Paul Deighton will be the new chief executive of the London Organising Committee for the 2012 Olympic Games.
Deighton is currently the chief operating officer of Goldman Sachs European Business and has been with the company since 1983.
The 49-year-old will have day-to-day control of the build-up to London hosting the Games.
"As a Londoner passionate about sport, I am extremely excited about this opportunity," he said.
"This is the only job I would have considered leaving Goldman Sachs for.
"The Games has an enormous potential to inspire young people. The memories of the Games I listened to and watched in my childhood are some of the most inspirational memories I have.
"To help stage the Olympic Games and Paralympic Games, the world's most important sporting and cultural events, in my home city is a dream come true.
"The London 2012 Games represents an unprecedented and unrepeatable opportunity to combine so many of my professional experiences with my love for sport.
"Few projects or events have the scope or the impact on a city or its communities and citizens like the Olympic Games. I am delighted to be part of it."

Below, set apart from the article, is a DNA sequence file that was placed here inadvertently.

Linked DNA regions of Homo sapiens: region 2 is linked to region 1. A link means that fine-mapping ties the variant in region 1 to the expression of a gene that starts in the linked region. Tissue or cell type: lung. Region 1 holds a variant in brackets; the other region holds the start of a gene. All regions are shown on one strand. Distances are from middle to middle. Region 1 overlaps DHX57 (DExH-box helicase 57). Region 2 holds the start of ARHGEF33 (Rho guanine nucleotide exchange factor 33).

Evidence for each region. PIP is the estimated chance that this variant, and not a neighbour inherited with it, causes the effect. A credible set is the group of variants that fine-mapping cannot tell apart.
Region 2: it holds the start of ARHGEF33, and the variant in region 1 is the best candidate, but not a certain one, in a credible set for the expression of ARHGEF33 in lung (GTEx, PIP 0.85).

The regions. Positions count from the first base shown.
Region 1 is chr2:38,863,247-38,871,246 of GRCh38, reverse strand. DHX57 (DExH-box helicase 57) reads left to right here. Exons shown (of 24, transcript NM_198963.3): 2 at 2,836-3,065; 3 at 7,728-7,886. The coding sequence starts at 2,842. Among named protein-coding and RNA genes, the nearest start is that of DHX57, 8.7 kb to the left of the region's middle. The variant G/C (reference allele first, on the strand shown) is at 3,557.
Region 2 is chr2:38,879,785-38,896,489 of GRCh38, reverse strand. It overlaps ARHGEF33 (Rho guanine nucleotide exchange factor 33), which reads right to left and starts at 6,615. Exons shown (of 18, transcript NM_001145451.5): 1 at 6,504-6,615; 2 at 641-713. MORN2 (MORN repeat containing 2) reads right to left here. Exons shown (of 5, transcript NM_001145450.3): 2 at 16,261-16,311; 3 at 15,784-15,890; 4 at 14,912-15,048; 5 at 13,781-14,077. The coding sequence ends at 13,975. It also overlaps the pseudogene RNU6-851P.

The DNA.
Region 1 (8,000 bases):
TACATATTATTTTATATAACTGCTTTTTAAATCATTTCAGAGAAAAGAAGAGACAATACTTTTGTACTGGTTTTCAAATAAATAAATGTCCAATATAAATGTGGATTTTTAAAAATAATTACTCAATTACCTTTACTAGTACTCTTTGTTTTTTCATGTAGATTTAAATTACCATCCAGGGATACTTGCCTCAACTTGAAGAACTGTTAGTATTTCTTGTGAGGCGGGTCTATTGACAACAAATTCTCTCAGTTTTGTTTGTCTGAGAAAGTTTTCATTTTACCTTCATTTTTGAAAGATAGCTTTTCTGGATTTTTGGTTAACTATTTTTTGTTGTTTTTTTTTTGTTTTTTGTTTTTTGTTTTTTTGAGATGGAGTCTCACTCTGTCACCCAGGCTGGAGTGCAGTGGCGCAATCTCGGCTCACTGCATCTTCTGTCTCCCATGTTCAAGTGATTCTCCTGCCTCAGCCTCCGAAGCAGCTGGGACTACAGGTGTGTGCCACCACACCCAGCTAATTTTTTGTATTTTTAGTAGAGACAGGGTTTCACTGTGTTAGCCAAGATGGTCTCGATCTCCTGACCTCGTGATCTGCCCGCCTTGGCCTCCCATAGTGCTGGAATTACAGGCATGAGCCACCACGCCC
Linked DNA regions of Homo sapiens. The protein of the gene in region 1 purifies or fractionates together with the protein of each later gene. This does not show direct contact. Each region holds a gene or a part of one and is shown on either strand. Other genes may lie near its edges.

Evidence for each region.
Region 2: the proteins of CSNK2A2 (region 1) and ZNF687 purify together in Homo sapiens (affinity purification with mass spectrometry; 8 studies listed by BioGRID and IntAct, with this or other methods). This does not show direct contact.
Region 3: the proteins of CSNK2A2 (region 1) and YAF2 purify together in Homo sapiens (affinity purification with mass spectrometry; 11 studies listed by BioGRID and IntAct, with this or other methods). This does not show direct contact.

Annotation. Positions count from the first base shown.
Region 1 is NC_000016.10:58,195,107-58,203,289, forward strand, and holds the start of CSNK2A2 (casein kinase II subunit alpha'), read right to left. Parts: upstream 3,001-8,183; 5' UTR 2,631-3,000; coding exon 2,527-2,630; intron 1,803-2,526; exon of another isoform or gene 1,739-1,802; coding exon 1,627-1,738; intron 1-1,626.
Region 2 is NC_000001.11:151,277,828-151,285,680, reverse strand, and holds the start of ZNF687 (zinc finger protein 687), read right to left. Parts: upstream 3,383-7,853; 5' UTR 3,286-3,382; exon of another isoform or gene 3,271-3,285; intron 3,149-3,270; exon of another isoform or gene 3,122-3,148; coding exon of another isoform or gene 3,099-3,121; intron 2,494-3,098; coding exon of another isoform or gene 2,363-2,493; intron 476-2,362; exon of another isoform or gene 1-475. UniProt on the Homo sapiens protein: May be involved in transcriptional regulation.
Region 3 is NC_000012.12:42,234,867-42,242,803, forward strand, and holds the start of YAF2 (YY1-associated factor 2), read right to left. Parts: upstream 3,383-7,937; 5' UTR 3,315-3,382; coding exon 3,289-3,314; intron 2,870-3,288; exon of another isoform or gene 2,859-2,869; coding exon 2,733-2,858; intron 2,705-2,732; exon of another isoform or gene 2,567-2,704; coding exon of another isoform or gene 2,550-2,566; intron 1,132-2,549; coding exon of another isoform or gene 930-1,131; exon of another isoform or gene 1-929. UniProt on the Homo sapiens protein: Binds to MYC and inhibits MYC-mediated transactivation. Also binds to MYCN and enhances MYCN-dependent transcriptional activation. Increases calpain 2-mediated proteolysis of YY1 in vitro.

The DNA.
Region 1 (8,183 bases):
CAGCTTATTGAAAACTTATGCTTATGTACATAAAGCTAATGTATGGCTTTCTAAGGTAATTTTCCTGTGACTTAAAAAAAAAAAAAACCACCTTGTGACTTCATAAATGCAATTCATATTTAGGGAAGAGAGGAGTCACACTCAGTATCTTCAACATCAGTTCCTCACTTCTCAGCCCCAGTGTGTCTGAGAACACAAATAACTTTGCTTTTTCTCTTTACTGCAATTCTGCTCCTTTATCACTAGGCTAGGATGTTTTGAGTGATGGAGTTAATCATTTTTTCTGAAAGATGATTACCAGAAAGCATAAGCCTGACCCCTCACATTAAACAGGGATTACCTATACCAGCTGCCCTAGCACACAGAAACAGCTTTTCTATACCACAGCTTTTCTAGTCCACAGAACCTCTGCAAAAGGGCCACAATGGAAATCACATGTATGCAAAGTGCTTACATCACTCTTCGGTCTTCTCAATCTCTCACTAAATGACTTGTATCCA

Deighton will handle the day-to-day running of the London 2012 Olympic Games Organising Committee (LOCOG) and will oversee programmes such as sponsorship, marketing, ticketing and the torch relay.
He will work closely with London 2012 chairman Lord Coe.
The appointment ends a three-month search with more than 1,000 people expressing an interest and 300 going on to apply.
"We selected Paul because of his experience in leading large international organisations and projects as well as his track record of managing and growing large teams of people in complex and diverse environments," said London 2012 chairman Lord Coe.
"He is the right person to lead the LOCOG on its mission to produce an outstanding Olympic Games for the athletes and youth of the world in 2012."
Deighton's appointment follows that of chief executive David Higgins and chairman Jack Lemley to the London Olympic Delivery Authority.
Meanwhile, Graham Newsome is in line to become director of communications at the British Olympic Association (BOA).
Newsome, a press aide to Gordon Brown, was BOA chairman Colin Moynihan's media chief while he was minister for sport.